1. #1
    Hey guys,

    Say you wanted to harmonize F# Dorian in a way to highlight the traits that make this mode "interesting/unique". How would you go about this process? Besides adhering to the i - ii - III - IV - v - vidim - VII format and maybe featuring the major 6th interval in my voicings wherever possible, is there a "correct" way to do this?

    I've been messing around with this lately and it's fascinating how a lot of these notes I'm adding - despite being native to F# Dorian - are giving me all sorts of interesting extensions on the resulting chord. Is there a name for what I'm (attempting) to do? If so, where would be a good place to learn more about it? Whatever the case, I'm a novice having a lot of fun! Thanks guys

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  3. #2

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    Quote Originally Posted by Fretty Krueger
    Hey guys,

    Say you wanted to harmonize F# Dorian in a way to highlight the traits that make this mode "interesting/unique". How would you go about this process? Besides adhering to the i - ii - III - IV - v - vidim - VII format and maybe featuring the major 6th interval in my voicings wherever possible, is there a "correct" way to do this?

    I've been messing around with this lately and it's fascinating how a lot of these notes I'm adding - despite being native to F# Dorian - are giving me all sorts of interesting extensions on the resulting chord. Is there a name for what I'm (attempting) to do? If so, where would be a good place to learn more about it? Whatever the case, I'm a novice having a lot of fun! Thanks guys
    That’s an interesting question - what makes Dorian sound Dorian?

    So, another way of looking at it is how few notes do you include for it to have the quality of Dorian-ness. Obivously a m13 arpeggio gives you the full pitch set.

    Theory books give Dorian as the default mode of the m7 chord. Of course this isn’t necessarily the case as there are three m7 chords and therefore three m7 modes within the major scale alone. The Dorian is the least ‘avoid note’ - ish of the three, but I don’t think m7 gives the ear enough to go on in isolation. Also m7 is kind of lame haha .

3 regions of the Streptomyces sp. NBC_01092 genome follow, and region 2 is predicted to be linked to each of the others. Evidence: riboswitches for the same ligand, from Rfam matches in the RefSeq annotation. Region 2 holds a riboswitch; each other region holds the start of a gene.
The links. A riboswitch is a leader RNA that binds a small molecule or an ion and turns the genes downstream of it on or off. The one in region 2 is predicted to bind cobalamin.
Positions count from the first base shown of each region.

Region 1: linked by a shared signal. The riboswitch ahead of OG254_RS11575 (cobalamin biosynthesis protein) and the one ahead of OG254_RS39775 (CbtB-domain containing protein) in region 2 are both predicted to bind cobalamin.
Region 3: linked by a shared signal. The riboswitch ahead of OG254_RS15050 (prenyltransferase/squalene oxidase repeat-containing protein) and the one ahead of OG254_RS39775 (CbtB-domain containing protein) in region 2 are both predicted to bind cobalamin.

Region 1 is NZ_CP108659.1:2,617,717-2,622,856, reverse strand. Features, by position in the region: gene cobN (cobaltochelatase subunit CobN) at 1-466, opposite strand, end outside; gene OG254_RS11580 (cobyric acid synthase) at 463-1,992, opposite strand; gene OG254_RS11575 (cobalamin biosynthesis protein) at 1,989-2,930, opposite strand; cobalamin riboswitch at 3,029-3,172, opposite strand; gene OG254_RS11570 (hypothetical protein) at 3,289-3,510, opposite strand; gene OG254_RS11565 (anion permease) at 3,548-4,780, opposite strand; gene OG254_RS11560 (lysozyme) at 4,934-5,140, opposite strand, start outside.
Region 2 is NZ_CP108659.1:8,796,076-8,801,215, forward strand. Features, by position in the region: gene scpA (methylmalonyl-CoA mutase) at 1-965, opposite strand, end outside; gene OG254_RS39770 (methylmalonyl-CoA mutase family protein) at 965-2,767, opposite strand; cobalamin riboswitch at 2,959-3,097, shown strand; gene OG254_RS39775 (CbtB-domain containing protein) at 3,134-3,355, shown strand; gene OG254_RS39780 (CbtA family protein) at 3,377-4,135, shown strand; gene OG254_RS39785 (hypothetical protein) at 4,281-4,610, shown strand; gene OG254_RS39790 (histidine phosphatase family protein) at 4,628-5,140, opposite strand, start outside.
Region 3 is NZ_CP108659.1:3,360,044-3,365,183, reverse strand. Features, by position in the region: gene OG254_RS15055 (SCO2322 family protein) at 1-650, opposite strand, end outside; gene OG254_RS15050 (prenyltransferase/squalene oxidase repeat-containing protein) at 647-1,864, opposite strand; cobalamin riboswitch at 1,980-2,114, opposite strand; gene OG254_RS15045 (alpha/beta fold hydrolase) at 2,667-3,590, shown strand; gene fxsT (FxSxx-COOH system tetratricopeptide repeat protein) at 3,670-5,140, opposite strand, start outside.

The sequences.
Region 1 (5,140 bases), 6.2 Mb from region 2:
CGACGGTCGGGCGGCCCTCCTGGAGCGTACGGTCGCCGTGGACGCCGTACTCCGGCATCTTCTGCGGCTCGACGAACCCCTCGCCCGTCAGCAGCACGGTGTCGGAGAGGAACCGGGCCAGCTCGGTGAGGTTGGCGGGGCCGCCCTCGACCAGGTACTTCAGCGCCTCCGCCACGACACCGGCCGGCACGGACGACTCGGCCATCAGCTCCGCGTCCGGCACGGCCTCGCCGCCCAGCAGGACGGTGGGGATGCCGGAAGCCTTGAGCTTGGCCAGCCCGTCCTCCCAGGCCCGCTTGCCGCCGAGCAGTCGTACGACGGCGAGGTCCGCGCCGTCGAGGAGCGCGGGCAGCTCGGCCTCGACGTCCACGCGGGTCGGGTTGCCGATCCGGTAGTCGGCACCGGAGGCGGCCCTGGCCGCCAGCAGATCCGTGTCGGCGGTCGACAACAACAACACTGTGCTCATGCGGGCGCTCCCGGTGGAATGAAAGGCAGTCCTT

I would tend to say the ‘so what’ voicing feels very dorian, 1-4-b7-b3-5

    Also the poly chord C/Dm

  4. #3
    Your "So What Voicing" reference took me down the quartal harmony rabbit hole . . I'm amazed at how great those harmonies are sounding in place of minor pentatonic stuff.

    Incredible, Christian - Thank you!!

    Quote Originally Posted by Christian Miller
    That’s an interesting question - what makes Dorian sound Dorian?

    So, another way of looking at it is how few notes do you include for it to have the quality of Dorian-ness. Obivously a m13 arpeggio gives you the full pitch set.

    Theory books give Dorian as the default mode of the m7 chord. Of course this isn’t necessarily the case as there are three m7 chords and therefore three m7 modes within the major scale alone. The Dorian is the least ‘avoid note’ - ish of the three, but I don’t think m7 gives the ear enough to go on in isolation. Also m7 is kind of lame haha .

    I would tend to say the ‘so what’ voicing feels very dorian, 1-4-b7-b3-5

    Also the poly chord C/Dm

  5. #4

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    Have you checked out 3-part 4th voicings? Take F#-B-E and try moving it through the scale. You can invert it to B-E-F# and E-F#-B and repeat the process if you're inspired. If you find a structure you particularly like, maybe add a bass note on the lower strings for a fuller voicing. Best wishes for your music!

    PK

  6. #5

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    I have thought about this too. As far as I know, there aren't any official ways to go about tonalities besides standard major and minor. But there are obviously more tonalities than major and minor. Blues is a huge one, minor major is another huge one. You're discovering viewing Dorian as a tonality and not just a mode. I think this is an awesome idea. My advice is that I don't think there is an official way to go about it. You would just have to use your discretion to make alterations here or there to make it functional, sound good, or do what you want with it. Kind of like how minor changes the phrygian mode to be the V chord, functionally.

  7. #6

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    Quote Originally Posted by paulkogut
    Have you checked out 3-part 4th voicings? Take F#-B-E and try moving it through the scale. You can invert it to B-E-F# and E-F#-B and repeat the process if you're inspired. If you find a structure you particularly like, maybe add a bass note on the lower strings for a fuller voicing. Best wishes for your music!

    PK
    +1. Quartal voicing = instant modal.

    The note that makes dorian is the major 6.